As part of its broader innovation and economic development mission, KAUST is expanding its support and training for entrepreneurship to meet the growing interest amongst students (and young people across the Kingdom) in innovation, creativity and design. There are some early signs of success with the incorporation of various new student-led businesses in Saudi Arabia: ‘Made in Saudi Arabia.’
Promoting Student Entrepreneurship in the Kingdom
One of KAUST’s goals is to foster an entrepreneurial mindset and culture amongst its students, researchers and the broader community. In addition to running a large variety of classes, events and other culture-building activities, KAUST has developed accelerator programs that support early-stage student startup teams to explore, test and build their business ideas including the New Ventures Accelerator, open to all teams, and Hikma, which is specifically designed for teams with IP-based business ideas.
KAUST also provides entrepreneurial teams with coaching, mentoring and access to KAUST’s extensive network of Saudi and international partner companies and their network of facilities designed for creative collision and knowledge-sharing.
Over the past few years KAUST has supported 18 student startup teams in sectors ranging from renewable energy, sensor and water desalination technologies to social entrepreneurship. Fifty percent of these startups are based on intellectual property developed at KAUST and one-third have already incorporated in-Kingdom.
These entrepreneurial offerings for student startups at KAUST are helping to contribute to a rise in entrepreneurship in Saudi Arabia and the region that is reshaping, redefining, and helping to diversify its economy. For example, a recent HSBC report reveals that the Middle East has one of the highest proportions of millennial entrepreneurs globally.
Made in Saudi Arabia: New Innovative Start-ups
KAUST accelerators not only assist startups with creating ‘Made in Saudi Arabia’ innovations, but they also provide students with strategic advice, mentorship and outside-the-box perspectives that help them take their idea to the next level.
One example is Amal Aboulhassan, a PhD student at KAUST. She came up with a testing method and computer algorithm that significantly improves and lessens the costs for chemical testing times for solar panels. By attending the KAUST New Ventures Accelerator, Amal was provided with advice on how to create a customer base, hire key staff and fund a software model, which has become a new startup called Material Solver.
Another example is Sadeem, which recently won first place at the KAUST Startup Accelerator Showcase. The team, consisting of Mustafa Mousa, Ahmad Dehwah and Edward Canepa who are all KAUST PhD students in electrical engineering, along with former KAUST professor Christian Claudel, have developed a wireless sensor network that is the world’s first solar-powered urban flood and traffic monitoring system. The Sadeem team has been part of the KAUST Entrepreneurship Center’s Hikma (intellectual property-based) Startup Accelerator program.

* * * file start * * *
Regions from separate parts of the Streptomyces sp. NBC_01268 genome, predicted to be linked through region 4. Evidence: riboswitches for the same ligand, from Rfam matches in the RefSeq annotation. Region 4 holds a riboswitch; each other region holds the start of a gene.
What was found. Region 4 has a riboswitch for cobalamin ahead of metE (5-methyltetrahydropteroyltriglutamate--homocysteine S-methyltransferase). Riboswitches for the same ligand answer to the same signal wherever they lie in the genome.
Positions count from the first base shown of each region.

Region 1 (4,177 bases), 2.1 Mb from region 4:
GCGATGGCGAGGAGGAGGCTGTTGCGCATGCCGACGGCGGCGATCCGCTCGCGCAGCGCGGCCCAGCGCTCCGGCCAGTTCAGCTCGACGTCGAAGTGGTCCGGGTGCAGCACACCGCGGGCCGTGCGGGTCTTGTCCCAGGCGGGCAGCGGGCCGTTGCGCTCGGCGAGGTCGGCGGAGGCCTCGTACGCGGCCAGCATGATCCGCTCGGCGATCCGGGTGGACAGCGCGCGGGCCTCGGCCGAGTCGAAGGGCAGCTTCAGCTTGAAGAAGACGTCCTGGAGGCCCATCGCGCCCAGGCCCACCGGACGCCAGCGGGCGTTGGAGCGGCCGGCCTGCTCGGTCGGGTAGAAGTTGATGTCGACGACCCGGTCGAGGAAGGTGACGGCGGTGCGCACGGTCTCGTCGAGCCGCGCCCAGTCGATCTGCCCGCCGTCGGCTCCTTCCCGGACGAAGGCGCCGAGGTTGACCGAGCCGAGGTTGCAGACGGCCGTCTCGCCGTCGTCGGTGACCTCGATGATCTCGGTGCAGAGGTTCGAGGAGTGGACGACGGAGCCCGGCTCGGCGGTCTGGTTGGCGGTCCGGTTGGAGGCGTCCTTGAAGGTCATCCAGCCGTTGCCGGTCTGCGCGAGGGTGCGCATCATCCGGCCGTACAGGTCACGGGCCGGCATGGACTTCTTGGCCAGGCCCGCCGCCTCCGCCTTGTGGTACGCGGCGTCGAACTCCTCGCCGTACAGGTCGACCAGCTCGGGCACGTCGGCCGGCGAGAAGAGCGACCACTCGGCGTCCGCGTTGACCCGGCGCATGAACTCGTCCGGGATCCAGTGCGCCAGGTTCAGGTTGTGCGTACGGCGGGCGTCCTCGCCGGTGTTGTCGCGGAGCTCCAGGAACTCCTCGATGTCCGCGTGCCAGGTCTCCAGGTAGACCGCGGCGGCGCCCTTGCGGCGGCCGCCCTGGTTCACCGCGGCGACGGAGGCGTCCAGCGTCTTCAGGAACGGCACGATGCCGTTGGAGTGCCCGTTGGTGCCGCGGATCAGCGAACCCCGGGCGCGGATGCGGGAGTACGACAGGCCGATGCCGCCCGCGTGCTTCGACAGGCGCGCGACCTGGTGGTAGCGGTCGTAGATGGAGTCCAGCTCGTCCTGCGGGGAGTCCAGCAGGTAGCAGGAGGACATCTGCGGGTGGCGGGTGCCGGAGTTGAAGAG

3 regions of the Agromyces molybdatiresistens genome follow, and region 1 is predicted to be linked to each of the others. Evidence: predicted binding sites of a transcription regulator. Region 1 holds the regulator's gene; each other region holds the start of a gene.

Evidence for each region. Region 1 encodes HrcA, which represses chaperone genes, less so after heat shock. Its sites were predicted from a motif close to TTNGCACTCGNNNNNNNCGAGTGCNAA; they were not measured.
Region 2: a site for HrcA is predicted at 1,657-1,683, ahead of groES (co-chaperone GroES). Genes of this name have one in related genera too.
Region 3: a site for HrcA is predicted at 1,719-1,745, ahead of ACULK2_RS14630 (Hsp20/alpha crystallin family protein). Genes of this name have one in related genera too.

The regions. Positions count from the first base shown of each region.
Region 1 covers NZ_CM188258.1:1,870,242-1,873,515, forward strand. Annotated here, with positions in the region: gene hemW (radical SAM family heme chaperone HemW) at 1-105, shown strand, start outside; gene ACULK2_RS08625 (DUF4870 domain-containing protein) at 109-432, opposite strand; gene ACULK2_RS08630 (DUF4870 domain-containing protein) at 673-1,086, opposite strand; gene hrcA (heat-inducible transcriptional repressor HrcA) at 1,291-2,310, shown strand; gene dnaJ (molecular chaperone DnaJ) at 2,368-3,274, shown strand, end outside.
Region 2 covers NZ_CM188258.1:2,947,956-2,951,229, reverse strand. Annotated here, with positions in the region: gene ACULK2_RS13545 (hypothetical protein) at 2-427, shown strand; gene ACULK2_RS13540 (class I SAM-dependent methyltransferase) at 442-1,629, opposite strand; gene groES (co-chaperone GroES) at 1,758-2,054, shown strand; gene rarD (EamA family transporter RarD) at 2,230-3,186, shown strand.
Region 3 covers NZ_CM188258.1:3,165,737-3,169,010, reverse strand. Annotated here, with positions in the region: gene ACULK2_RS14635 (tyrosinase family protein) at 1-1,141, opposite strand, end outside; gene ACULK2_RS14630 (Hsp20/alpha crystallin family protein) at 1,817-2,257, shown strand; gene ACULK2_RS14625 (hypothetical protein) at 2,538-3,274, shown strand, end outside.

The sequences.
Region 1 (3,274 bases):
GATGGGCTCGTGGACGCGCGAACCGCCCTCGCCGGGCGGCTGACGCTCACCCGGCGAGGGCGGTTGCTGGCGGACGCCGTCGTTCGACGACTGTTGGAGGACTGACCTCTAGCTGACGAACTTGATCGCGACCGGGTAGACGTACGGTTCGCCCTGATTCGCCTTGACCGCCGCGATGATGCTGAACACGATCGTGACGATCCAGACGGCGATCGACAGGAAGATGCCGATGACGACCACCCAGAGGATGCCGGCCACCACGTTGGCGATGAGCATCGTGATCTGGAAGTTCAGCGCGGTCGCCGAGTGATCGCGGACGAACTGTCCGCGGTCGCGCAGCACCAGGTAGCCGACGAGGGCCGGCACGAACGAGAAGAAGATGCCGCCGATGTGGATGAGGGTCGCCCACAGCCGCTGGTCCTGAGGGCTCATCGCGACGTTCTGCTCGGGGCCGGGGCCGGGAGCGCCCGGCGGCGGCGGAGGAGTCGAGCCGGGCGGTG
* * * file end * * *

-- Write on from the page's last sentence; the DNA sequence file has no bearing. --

A number of student-led social entrepreneurship startups have benefitted from KAUST’s innovation ecosystem. For example, Tekiti, has created an online mobile platform that can link underemployed tradespeople in urban areas with people that need their services. Tekiti team members, currently enrolled in M.S graduate programs at KAUST in Chemical Engineering, Material Sciences and Environmental Sciences, consist of Daniel Corzo, Aniela Zarzar Toraño and Maria Fernanda Nava Ocampo. They have has benefited significantly from accelerator programs and mentorship from KAUST Innovation.
Another social entrepreneurship startup at KAUST, CookHub, started by KAUST PhD students Andrew Yip and Ge Gao and recent PhD graduate (and now KAUST post-doc) Ronell Sicat, has developed a platform that allows talented cooks in urban areas in developing countries to prepare quality food at a time-shared kitchen and fulfill orders from office workers placed online.
KAUST Entrepreneurship Support Gaining Momentum
The early signs are positive. KAUST Innovation received a ‘High Impact Incubator‘ award last year from UBI Global for startup incubation activities in the Kingdom. A number of KAUST-related startups were listed as top 100 innovative startups (including three in the top 10) at a late 2015 Forbes Middle East Event in Riyadh.
KAUST, with its work-live-play ecosystem, is the ideal location for student startups. The University also has progressive IP terms and an environment that puts a strong emphasis on experimenting, collaborating, and strengthening human relationships.